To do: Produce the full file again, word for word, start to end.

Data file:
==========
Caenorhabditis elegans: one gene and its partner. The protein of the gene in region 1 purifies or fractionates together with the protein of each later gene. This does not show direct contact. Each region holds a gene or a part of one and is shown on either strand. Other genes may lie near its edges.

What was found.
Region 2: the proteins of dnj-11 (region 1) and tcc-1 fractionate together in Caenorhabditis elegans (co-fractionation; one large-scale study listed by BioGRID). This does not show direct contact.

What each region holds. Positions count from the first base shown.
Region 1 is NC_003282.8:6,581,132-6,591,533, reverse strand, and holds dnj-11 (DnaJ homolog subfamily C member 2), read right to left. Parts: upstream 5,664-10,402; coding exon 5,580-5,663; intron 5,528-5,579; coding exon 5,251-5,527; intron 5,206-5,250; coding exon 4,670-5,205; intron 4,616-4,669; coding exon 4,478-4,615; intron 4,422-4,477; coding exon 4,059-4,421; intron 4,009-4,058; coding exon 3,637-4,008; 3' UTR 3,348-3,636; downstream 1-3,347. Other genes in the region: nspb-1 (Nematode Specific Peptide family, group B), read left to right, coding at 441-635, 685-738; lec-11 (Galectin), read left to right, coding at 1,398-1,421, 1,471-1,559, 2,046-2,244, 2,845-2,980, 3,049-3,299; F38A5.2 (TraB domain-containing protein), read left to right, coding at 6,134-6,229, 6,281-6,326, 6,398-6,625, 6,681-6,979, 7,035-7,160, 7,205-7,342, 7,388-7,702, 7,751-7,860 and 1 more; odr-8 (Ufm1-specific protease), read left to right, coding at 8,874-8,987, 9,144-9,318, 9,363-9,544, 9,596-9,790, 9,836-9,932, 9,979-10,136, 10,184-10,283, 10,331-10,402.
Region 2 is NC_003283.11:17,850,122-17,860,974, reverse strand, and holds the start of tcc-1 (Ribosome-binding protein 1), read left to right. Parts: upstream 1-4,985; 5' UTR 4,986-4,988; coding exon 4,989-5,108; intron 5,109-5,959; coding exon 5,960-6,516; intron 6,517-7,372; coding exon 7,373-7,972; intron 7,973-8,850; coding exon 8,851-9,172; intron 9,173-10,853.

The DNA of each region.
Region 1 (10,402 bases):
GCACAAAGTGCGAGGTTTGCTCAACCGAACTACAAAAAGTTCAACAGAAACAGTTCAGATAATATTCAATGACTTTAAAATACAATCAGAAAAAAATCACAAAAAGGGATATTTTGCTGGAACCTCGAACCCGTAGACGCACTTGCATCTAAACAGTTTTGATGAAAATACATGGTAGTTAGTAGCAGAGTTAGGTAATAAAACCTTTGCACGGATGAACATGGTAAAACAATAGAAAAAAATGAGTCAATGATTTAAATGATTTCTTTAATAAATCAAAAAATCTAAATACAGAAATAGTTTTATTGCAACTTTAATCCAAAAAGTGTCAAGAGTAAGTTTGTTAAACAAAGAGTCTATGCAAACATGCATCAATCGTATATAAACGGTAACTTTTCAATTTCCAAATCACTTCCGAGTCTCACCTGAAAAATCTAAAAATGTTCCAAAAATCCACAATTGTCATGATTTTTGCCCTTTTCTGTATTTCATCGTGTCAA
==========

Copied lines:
Caenorhabditis elegans: one gene and its partner. The protein of the gene in region 1 purifies or fractionates together with the protein of each later gene. This does not show direct contact. Each region holds a gene or a part of one and is shown on either strand. Other genes may lie near its edges.

What was found.
Region 2: the proteins of dnj-11 (region 1) and tcc-1 fractionate together in Caenorhabditis elegans (co-fractionation; one large-scale study listed by BioGRID). This does not show direct contact.

What each region holds. Positions count from the first base shown.
Region 1 is NC_003282.8:6,581,132-6,591,533, reverse strand, and holds dnj-11 (DnaJ homolog subfamily C member 2), read right to left. Parts: upstream 5,664-10,402; coding exon 5,580-5,663; intron 5,528-5,579; coding exon 5,251-5,527; intron 5,206-5,250; coding exon 4,670-5,205; intron 4,616-4,669; coding exon 4,478-4,615; intron 4,422-4,477; coding exon 4,059-4,421; intron 4,009-4,058; coding exon 3,637-4,008; 3' UTR 3,348-3,636; downstream 1-3,347. Other genes in the region: nspb-1 (Nematode Specific Peptide family, group B), read left to right, coding at 441-635, 685-738; lec-11 (Galectin), read left to right, coding at 1,398-1,421, 1,471-1,559, 2,046-2,244, 2,845-2,980, 3,049-3,299; F38A5.2 (TraB domain-containing protein), read left to right, coding at 6,134-6,229, 6,281-6,326, 6,398-6,625, 6,681-6,979, 7,035-7,160, 7,205-7,342, 7,388-7,702, 7,751-7,860 and 1 more; odr-8 (Ufm1-specific protease), read left to right, coding at 8,874-8,987, 9,144-9,318, 9,363-9,544, 9,596-9,790, 9,836-9,932, 9,979-10,136, 10,184-10,283, 10,331-10,402.
Region 2 is NC_003283.11:17,850,122-17,860,974, reverse strand, and holds the start of tcc-1 (Ribosome-binding protein 1), read left to right. Parts: upstream 1-4,985; 5' UTR 4,986-4,988; coding exon 4,989-5,108; intron 5,109-5,959; coding exon 5,960-6,516; intron 6,517-7,372; coding exon 7,373-7,972; intron 7,973-8,850; coding exon 8,851-9,172; intron 9,173-10,853.

The DNA of each region.
Region 1 (10,402 bases):
GCACAAAGTGCGAGGTTTGCTCAACCGAACTACAAAAAGTTCAACAGAAACAGTTCAGATAATATTCAATGACTTTAAAATACAATCAGAAAAAAATCACAAAAAGGGATATTTTGCTGGAACCTCGAACCCGTAGACGCACTTGCATCTAAACAGTTTTGATGAAAATACATGGTAGTTAGTAGCAGAGTTAGGTAATAAAACCTTTGCACGGATGAACATGGTAAAACAATAGAAAAAAATGAGTCAATGATTTAAATGATTTCTTTAATAAATCAAAAAATCTAAATACAGAAATAGTTTTATTGCAACTTTAATCCAAAAAGTGTCAAGAGTAAGTTTGTTAAACAAAGAGTCTATGCAAACATGCATCAATCGTATATAAACGGTAACTTTTCAATTTCCAAATCACTTCCGAGTCTCACCTGAAAAATCTAAAAATGTTCCAAAAATCCACAATTGTCATGATTTTTGCCCTTTTCTGTATTTCATCGTGTCAA